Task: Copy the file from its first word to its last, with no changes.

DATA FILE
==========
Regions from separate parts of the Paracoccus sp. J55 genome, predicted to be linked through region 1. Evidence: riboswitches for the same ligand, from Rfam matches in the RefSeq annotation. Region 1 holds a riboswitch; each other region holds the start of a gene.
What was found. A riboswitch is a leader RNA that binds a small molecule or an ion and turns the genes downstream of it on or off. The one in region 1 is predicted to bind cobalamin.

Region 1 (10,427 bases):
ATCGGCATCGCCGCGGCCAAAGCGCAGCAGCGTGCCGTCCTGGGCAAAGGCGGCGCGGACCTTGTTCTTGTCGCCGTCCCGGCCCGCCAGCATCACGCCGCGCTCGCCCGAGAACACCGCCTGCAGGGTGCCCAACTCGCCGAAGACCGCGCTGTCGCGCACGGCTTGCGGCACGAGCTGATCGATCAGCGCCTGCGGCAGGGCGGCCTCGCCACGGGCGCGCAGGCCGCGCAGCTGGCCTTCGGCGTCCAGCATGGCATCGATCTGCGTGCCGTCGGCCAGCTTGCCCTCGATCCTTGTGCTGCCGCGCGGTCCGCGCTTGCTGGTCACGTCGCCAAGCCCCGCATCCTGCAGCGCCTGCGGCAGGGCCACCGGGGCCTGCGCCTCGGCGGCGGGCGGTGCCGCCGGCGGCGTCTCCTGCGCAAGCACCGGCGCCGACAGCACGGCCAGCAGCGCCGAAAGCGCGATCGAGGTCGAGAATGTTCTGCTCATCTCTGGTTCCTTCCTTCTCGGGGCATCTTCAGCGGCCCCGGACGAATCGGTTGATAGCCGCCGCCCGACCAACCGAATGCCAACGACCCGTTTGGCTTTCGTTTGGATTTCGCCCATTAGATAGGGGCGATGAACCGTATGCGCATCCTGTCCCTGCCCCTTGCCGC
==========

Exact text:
Regions from separate parts of the Paracoccus sp. J55 genome, predicted to be linked through region 1. Evidence: riboswitches for the same ligand, from Rfam matches in the RefSeq annotation. Region 1 holds a riboswitch; each other region holds the start of a gene.
What was found. A riboswitch is a leader RNA that binds a small molecule or an ion and turns the genes downstream of it on or off. The one in region 1 is predicted to bind cobalamin.

Region 1 (10,427 bases):
ATCGGCATCGCCGCGGCCAAAGCGCAGCAGCGTGCCGTCCTGGGCAAAGGCGGCGCGGACCTTGTTCTTGTCGCCGTCCCGGCCCGCCAGCATCACGCCGCGCTCGCCCGAGAACACCGCCTGCAGGGTGCCCAACTCGCCGAAGACCGCGCTGTCGCGCACGGCTTGCGGCACGAGCTGATCGATCAGCGCCTGCGGCAGGGCGGCCTCGCCACGGGCGCGCAGGCCGCGCAGCTGGCCTTCGGCGTCCAGCATGGCATCGATCTGCGTGCCGTCGGCCAGCTTGCCCTCGATCCTTGTGCTGCCGCGCGGTCCGCGCTTGCTGGTCACGTCGCCAAGCCCCGCATCCTGCAGCGCCTGCGGCAGGGCCACCGGGGCCTGCGCCTCGGCGGCGGGCGGTGCCGCCGGCGGCGTCTCCTGCGCAAGCACCGGCGCCGACAGCACGGCCAGCAGCGCCGAAAGCGCGATCGAGGTCGAGAATGTTCTGCTCATCTCTGGTTCCTTCCTTCTCGGGGCATCTTCAGCGGCCCCGGACGAATCGGTTGATAGCCGCCGCCCGACCAACCGAATGCCAACGACCCGTTTGGCTTTCGTTTGGATTTCGCCCATTAGATAGGGGCGATGAACCGTATGCGCATCCTGTCCCTGCCCCTTGCCGC